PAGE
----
The former attorney general Lord Goldsmith last night called for an investigation into whether Britain's intelligence agencies or government were complicit in the torture of British terror suspects abroad.
His demand came days after the Court of Appeal's decision last week to release seven paragraphs summarising a US intelligence report which showed that MI5 was aware of the inhumane treatment, including sleep deprivation and shackling, meted out to the terror suspect Binyam Mohamed by his CIA interrogators in 2002.
Lord Goldsmith said that the events of last week had further "confused" the issue of whether Britain was aware that suspects were being tortured.
"I believe [this issue] needs to be clarified in the interests of the public and the intelligence agencies," he said. "However that clarification comes about – I look forward to hearing how the government proposes that that should be done."
His view is at odds with the Government, which continues to deny there has been any collusion in torture. The Home Secretary, Alan Johnson, last week dismissed the idea as "ludicrous lies". The Government last week denied it was aware of any cruel or inhuman techniques of interrogation until 2004, after which it changed its guidelines for security officers – although these have never been published.
Despite the denial, there are at least four other troubling cases in which terror suspects claim they have been tortured with the knowledge of the British intelligence services. In some cases security officers were allegedly feeding questions to the CIA or Pakistan's ISI intelligence service.
Britain's official position is that it does not condone torture, which is against international law. However, evidence is mounting that in the wake of 9/11 there was a "don't ask, don't tell" policy after the Americans decided that the Geneva Conventions did not apply to the war on terror. It is claimed that agents entering a room where torture was taking place would simply leave, giving rise to arguments over the definition of "complicity".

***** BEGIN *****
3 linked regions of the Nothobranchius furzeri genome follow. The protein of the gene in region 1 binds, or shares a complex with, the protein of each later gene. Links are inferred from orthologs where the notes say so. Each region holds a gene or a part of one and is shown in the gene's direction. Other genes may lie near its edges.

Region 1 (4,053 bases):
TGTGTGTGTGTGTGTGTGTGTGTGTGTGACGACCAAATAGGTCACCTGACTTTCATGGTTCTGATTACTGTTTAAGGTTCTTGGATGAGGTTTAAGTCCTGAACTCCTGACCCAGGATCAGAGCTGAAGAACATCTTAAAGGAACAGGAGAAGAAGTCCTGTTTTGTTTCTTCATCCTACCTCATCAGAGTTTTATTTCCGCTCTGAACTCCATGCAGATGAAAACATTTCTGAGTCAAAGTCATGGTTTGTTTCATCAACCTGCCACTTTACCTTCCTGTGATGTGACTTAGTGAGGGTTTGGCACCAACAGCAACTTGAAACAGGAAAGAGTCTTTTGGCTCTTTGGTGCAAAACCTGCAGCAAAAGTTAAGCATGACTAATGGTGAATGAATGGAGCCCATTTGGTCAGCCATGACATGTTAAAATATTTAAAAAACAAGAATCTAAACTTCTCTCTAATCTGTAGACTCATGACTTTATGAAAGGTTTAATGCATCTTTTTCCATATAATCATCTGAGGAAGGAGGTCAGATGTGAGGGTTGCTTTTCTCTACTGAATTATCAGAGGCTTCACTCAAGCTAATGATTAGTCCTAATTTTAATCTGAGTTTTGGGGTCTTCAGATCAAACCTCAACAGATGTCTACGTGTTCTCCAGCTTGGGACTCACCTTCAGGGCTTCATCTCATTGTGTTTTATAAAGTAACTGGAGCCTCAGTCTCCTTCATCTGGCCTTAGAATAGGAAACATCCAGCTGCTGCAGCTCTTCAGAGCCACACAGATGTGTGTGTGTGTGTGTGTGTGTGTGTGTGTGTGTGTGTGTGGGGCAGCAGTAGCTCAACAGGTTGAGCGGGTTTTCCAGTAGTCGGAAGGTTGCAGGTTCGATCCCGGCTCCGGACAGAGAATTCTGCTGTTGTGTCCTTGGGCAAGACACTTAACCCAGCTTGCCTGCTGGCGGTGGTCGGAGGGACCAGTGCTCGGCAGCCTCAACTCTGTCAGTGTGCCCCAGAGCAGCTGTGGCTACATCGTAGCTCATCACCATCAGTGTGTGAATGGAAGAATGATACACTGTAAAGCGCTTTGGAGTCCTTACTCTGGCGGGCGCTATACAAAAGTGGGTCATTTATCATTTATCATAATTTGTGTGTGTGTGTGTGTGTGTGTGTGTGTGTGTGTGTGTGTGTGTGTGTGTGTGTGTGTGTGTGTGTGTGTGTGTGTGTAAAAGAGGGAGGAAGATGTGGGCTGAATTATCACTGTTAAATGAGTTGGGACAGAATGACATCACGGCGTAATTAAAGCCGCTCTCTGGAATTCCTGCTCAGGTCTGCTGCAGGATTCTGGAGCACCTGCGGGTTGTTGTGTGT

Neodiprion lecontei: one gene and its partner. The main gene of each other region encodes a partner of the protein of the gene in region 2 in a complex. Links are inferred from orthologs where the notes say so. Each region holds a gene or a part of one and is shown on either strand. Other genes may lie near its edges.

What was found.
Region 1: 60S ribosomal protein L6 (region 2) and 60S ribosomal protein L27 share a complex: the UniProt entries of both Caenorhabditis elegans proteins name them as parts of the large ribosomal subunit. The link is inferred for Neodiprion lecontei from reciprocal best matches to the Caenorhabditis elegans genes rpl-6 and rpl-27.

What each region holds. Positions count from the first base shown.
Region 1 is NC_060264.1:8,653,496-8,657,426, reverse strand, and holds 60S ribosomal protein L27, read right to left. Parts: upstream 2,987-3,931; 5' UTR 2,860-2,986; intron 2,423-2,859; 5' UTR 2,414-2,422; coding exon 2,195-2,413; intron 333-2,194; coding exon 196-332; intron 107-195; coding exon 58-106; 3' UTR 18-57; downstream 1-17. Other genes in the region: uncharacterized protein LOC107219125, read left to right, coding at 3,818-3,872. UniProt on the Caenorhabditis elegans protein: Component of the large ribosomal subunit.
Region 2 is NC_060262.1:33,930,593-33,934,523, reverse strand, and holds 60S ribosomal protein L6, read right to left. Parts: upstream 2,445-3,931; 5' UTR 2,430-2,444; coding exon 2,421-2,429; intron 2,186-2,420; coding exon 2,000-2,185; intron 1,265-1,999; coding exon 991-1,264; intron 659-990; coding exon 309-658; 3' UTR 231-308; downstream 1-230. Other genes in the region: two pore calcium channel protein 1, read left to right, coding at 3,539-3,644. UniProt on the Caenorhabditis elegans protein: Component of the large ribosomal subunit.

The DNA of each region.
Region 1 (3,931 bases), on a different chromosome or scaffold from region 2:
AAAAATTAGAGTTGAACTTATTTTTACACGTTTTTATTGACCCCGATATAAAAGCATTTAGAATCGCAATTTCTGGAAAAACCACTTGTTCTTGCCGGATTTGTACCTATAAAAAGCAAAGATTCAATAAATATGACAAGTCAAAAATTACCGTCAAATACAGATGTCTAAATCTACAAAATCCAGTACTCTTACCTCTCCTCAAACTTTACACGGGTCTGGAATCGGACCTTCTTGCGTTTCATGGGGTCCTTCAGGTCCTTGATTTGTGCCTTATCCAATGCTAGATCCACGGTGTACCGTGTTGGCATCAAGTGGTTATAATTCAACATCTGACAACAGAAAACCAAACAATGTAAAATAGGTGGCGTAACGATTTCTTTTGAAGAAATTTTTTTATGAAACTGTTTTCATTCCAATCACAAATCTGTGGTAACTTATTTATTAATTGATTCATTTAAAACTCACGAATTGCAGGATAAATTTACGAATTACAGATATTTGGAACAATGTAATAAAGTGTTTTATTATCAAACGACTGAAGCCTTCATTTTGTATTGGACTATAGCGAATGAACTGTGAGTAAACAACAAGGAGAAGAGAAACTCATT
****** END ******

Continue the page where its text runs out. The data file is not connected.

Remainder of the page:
Human rights lawyers point out that under the 1994 Intelligence Act agents operating abroad are not secure from prosecution unless a minister has signed off on their actions. The ministers involved are the home and foreign secretaries – David Blunkett and Jack Straw in 2002.
The Liberal Democrat leader Nick Clegg alleged yesterday that the knowledge of torture must have gone up to No 10. There are suggestions of a divergence of view between MI5 and the Government following the Court of Appeal's decision, with MI5 fearing it has been hung out to dry. Such sentiment culminated in an extraordinary article, published on Friday, by MI5's boss Jonathan Evans, in which he drew attention to the probity of his staff.
One former MI5 official told the IoS yesterday: "I find it inconceivable that the Government would not know. Security officers were making their concerns known about the use of torture in 2002. It is beyond belief that such complaints would not be passed up."
The United Nations has just completed a study, which accuses Britain of "taking advantage of the situation of secret detentions by sending questions to the state which detains the person or by soliciting or receiving information from persons who are kept in detention".
Martin Scheinin, a UN special rapporteur on the promotion and protection of human rights, told the IoS: "I am very disappointed at the defensiveness of the British government. When there is strong prima facie evidence of UK complicity in torture, they should be helping uncover the truth but instead they are just blaming others and citing 'conspiracy theories' about anyone who raises suspicions."
Another authoritative intelligence source added: "Between 2002 and 2005 the UK was probably the most opportunistic partner of the US, picking the fruits of extraordinary rendition, torture and secret detention. Current CIA officers are quite bitter about this, saying that while they did all the dirty work the UK sneakily sent questions and interrogators."
Lord Goldsmith, who was Britain's legal chief in 2002, added that he was keeping "an open mind" as to the form the clarification should take, but that it was "important in the light of what the Court of Appeal said and what senior ministers have said this week".
Asked yesterday if he had discussed torture in 2002 he said: "it was an issue of importance to make sure we did not take part, of course, but to be sure that we didn't do anything that might condone or be complicit in it". "I'm very troubled by what actually happened," he said recently, "and that's why I've said yes, these are matters which ought to be investigated. If there was complicity, it's important that people are brought to book."